Media Advisory May 14, 2014
For Immediate Release
Victoria, B.C. - The B.C. Green Party stands in full support of the Sierra Club of B.C., B.C. Wilderness Committee, and Canadian Parks and Wilderness Society as they presented a petition today with over 166,000 signatures, demanding the B.C. Liberal government repeal Bill 4: The Parks Amendment Act.
The legislation was widely opposed by all members of the opposition when it was being debated this spring in the Legislature, and received a very cold reception from British Columbians. The government claimed that the legislation was needed to bring research activities that were already occurring without permits into compliance with the law. However, this claim is at odds with the government’s new “Draft Policy for Issuing Park Permits for Research Purposes”.
On Monday, B.C. Green Party MLA for Oak Bay-Gordon Head, Andrew Weaver submitted a letter providing feedback on this draft policy. The policy seeks to create a new type of license called an “investigative use permit”, which by definition is “issued as a means of gathering information for the purpose of determining viability of land use/occupancy for commercial or proposed industrial activities”. Given the Minister of Environment’s claims in the house that no commercial or industrial development will occur in our parks, the only other option is to apply for a boundary adjustment and have the land removed from the park.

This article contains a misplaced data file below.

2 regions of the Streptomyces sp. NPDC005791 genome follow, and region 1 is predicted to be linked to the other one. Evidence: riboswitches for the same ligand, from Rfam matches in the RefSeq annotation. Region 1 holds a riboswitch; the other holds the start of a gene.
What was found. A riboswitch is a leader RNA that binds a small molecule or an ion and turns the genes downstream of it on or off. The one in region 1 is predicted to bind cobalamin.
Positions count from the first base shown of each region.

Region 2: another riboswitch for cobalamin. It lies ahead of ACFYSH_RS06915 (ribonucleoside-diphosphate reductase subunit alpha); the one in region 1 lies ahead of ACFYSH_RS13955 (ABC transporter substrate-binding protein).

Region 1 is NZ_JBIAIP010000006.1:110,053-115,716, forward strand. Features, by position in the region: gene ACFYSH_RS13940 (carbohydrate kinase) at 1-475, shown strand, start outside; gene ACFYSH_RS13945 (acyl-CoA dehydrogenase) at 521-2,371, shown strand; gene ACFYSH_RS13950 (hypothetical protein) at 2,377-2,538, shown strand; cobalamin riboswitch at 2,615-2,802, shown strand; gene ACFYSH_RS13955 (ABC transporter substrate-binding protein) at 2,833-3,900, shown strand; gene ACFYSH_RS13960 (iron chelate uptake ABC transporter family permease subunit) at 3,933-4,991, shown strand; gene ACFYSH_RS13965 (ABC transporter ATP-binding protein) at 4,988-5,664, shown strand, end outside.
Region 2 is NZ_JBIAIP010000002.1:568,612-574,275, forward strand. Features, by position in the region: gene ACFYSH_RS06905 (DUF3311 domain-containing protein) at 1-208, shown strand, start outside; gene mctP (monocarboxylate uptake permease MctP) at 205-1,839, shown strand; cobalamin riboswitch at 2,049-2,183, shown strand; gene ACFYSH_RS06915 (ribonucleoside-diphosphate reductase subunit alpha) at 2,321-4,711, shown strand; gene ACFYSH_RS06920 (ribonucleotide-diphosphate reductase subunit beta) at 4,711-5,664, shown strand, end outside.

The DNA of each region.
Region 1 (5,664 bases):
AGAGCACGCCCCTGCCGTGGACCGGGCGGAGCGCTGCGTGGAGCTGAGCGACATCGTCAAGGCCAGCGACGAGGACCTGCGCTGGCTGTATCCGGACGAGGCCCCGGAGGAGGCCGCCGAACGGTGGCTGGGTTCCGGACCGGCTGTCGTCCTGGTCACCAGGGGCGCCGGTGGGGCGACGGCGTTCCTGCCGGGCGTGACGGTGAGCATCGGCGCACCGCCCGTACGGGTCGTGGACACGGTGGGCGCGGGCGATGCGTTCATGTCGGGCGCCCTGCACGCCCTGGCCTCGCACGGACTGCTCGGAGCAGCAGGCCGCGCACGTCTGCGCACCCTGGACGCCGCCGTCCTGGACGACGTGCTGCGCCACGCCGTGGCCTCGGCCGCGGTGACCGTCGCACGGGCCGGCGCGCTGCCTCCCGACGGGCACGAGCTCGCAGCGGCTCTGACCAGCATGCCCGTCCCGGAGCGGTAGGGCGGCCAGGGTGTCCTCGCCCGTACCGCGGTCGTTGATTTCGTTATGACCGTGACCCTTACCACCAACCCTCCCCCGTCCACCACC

“The changes to the Act may not have allowed new industrial development in parkland, but by creating investigative use permits they have created the vehicle to get the land out the park before it is developed.” said Adam Olsen Interim-Leader of the B.C. Green Party
With two major pipeline projects seeking approval and the government’s efforts to push forward an LNG industry, with all the pipelines and fracking pads that that will entail, this policy codifies the concerns that were raised in the legislature, namely that we are creating a system to streamline the removal of Park land in order to facilitate these projects.
“The scientifically determined ecological value of a Park does not simply disappear because the government facilitated a park boundary adjustment,” said Olsen. “British Columbians do not see the difference the Minister does when it comes to development in or around our Parks.”